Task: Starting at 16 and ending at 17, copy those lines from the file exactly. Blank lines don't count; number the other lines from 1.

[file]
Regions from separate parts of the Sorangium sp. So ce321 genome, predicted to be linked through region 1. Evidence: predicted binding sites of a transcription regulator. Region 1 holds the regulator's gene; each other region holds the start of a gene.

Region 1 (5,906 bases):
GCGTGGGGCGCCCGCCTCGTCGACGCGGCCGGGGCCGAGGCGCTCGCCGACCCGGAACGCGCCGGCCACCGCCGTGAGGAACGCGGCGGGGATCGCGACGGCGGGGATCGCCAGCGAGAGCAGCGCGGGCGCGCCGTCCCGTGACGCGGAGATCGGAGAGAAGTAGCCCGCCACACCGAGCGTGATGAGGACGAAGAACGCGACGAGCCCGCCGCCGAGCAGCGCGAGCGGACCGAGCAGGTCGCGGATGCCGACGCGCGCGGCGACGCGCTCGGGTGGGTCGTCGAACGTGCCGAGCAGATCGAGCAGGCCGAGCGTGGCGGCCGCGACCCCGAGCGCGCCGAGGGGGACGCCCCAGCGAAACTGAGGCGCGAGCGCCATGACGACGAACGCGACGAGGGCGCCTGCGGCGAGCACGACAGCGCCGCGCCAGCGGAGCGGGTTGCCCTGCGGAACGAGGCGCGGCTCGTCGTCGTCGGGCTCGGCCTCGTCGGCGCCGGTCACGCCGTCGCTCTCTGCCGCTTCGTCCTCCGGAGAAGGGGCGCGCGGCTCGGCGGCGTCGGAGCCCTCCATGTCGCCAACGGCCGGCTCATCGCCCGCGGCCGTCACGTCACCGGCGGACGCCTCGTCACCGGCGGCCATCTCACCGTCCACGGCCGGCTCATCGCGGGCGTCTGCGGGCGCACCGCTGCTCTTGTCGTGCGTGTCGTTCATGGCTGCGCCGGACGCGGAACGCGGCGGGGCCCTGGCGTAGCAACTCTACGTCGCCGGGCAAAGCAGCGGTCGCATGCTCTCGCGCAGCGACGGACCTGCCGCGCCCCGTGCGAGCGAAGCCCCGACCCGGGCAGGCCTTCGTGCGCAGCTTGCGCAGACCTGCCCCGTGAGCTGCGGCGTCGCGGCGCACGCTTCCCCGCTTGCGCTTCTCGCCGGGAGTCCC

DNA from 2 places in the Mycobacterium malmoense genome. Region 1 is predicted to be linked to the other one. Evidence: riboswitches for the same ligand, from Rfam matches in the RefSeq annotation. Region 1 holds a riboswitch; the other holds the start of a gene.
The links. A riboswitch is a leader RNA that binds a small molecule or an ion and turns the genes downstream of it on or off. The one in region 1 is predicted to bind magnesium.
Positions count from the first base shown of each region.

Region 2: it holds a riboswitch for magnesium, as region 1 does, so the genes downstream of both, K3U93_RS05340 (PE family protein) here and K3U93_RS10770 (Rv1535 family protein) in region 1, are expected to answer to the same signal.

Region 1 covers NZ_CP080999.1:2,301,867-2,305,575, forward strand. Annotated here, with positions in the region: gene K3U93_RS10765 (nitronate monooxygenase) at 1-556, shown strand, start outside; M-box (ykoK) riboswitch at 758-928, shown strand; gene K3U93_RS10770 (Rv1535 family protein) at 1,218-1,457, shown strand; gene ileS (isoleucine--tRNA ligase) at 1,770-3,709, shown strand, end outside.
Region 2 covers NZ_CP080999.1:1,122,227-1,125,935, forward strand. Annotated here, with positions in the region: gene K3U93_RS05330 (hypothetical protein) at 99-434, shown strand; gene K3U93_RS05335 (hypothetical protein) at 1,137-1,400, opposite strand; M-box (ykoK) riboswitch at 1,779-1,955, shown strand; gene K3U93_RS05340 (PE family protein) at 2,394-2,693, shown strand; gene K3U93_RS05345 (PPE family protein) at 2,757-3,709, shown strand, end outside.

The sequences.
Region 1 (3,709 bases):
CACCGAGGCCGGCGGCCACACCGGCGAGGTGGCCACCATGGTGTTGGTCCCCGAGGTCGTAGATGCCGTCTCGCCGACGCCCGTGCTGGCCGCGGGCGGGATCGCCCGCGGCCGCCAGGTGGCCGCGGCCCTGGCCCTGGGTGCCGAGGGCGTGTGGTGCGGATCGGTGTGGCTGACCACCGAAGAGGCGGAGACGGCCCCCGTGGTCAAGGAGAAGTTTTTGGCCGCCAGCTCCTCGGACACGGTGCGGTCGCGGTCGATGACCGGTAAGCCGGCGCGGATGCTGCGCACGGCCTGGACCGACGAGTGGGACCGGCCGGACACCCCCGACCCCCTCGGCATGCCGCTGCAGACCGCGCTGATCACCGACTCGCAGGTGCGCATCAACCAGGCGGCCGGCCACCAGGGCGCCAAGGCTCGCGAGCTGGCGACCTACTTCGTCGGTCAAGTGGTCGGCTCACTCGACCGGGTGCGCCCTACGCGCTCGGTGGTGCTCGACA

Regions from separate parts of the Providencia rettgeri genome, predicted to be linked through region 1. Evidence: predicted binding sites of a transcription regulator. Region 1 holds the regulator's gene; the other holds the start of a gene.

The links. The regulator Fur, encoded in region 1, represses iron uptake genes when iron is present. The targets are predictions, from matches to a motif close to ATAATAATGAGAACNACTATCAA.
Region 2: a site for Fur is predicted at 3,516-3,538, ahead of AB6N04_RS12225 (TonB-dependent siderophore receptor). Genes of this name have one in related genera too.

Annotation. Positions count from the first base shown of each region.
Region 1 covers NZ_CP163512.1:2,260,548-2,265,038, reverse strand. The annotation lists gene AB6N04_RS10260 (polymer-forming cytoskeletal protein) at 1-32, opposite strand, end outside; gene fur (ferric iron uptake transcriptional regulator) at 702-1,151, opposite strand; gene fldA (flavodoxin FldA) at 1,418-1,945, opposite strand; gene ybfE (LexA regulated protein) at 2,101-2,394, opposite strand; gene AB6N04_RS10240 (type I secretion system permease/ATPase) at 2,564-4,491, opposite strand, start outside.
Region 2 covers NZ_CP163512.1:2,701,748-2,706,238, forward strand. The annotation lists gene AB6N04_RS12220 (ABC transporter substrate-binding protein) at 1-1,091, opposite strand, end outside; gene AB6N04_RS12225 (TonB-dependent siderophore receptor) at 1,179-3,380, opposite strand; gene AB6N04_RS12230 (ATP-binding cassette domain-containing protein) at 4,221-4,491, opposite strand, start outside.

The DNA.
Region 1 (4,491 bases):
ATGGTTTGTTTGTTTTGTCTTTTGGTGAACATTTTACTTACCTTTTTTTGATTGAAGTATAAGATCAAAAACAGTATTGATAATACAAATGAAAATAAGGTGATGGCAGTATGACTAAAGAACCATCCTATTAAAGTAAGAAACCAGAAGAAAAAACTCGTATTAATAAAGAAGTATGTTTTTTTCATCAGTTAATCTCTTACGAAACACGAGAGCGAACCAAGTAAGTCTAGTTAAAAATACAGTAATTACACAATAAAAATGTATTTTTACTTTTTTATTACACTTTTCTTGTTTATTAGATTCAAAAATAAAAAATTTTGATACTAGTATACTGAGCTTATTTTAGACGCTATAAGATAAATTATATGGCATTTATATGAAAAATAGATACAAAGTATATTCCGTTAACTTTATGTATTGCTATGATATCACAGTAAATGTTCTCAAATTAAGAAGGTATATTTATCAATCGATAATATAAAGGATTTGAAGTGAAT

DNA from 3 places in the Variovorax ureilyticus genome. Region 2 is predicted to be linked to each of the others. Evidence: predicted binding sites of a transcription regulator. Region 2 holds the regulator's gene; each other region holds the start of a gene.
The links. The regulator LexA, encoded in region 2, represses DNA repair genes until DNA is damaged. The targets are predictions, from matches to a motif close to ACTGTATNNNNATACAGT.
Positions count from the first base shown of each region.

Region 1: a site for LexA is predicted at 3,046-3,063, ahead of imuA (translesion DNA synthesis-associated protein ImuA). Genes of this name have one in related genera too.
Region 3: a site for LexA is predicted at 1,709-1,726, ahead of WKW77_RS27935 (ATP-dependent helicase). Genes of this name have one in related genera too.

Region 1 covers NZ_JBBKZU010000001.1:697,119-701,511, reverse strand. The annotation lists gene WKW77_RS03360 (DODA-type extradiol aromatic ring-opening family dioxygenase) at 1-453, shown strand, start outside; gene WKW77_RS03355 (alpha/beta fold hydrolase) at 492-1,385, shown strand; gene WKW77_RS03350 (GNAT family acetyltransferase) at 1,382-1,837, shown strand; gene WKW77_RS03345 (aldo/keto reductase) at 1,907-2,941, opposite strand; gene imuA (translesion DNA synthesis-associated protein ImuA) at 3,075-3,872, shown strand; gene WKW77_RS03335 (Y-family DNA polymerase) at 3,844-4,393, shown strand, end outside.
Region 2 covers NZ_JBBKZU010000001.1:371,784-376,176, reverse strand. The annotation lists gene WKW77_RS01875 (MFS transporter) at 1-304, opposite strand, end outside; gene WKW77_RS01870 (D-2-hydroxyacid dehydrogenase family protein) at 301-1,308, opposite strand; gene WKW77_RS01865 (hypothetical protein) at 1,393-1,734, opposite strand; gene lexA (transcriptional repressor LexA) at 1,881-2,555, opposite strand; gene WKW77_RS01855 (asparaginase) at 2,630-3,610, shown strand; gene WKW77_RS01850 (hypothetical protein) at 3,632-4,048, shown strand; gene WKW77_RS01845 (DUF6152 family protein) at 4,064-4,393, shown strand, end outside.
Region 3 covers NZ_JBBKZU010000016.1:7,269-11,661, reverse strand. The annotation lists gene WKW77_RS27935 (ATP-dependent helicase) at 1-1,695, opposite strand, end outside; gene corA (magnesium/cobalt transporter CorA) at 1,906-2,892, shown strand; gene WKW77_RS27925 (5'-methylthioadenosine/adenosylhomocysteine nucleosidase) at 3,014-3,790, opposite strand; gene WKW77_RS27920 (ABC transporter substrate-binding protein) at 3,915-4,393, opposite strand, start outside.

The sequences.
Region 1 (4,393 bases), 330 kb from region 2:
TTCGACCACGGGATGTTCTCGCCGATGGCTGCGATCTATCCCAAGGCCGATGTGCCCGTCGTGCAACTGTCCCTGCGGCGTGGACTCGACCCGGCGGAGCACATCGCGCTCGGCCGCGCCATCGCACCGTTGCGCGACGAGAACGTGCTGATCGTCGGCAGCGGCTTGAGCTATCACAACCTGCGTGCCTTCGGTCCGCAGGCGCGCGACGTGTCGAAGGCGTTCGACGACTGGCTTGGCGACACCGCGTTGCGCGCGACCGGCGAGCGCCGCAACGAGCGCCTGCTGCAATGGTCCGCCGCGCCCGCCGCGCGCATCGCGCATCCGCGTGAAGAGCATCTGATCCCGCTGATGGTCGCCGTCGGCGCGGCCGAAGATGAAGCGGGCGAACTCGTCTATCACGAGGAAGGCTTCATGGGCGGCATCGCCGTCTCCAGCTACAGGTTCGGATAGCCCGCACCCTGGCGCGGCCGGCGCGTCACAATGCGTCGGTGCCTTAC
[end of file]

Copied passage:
Annotation. Positions count from the first base shown of each region.
Region 1 covers NZ_CP163512.1:2,260,548-2,265,038, reverse strand. The annotation lists gene AB6N04_RS10260 (polymer-forming cytoskeletal protein) at 1-32, opposite strand, end outside; gene fur (ferric iron uptake transcriptional regulator) at 702-1,151, opposite strand; gene fldA (flavodoxin FldA) at 1,418-1,945, opposite strand; gene ybfE (LexA regulated protein) at 2,101-2,394, opposite strand; gene AB6N04_RS10240 (type I secretion system permease/ATPase) at 2,564-4,491, opposite strand, start outside.